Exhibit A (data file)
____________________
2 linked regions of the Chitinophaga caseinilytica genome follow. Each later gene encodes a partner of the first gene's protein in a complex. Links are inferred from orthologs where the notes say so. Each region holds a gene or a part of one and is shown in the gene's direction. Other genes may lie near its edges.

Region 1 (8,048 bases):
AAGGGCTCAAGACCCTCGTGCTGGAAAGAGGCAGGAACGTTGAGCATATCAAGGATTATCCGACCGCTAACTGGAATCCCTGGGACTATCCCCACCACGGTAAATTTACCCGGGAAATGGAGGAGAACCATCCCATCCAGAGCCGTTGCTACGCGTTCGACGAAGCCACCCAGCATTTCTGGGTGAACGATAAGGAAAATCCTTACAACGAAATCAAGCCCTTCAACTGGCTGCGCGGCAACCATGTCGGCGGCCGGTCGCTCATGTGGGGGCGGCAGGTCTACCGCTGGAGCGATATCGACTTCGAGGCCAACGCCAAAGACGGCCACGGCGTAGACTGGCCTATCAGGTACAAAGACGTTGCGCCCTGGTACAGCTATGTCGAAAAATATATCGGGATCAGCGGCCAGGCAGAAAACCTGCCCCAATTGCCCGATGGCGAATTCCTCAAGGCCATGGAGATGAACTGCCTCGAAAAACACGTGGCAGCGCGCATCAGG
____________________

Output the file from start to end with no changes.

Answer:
2 linked regions of the Chitinophaga caseinilytica genome follow. Each later gene encodes a partner of the first gene's protein in a complex. Links are inferred from orthologs where the notes say so. Each region holds a gene or a part of one and is shown in the gene's direction. Other genes may lie near its edges.

Region 1 (8,048 bases):
AAGGGCTCAAGACCCTCGTGCTGGAAAGAGGCAGGAACGTTGAGCATATCAAGGATTATCCGACCGCTAACTGGAATCCCTGGGACTATCCCCACCACGGTAAATTTACCCGGGAAATGGAGGAGAACCATCCCATCCAGAGCCGTTGCTACGCGTTCGACGAAGCCACCCAGCATTTCTGGGTGAACGATAAGGAAAATCCTTACAACGAAATCAAGCCCTTCAACTGGCTGCGCGGCAACCATGTCGGCGGCCGGTCGCTCATGTGGGGGCGGCAGGTCTACCGCTGGAGCGATATCGACTTCGAGGCCAACGCCAAAGACGGCCACGGCGTAGACTGGCCTATCAGGTACAAAGACGTTGCGCCCTGGTACAGCTATGTCGAAAAATATATCGGGATCAGCGGCCAGGCAGAAAACCTGCCCCAATTGCCCGATGGCGAATTCCTCAAGGCCATGGAGATGAACTGCCTCGAAAAACACGTGGCAGCGCGCATCAGG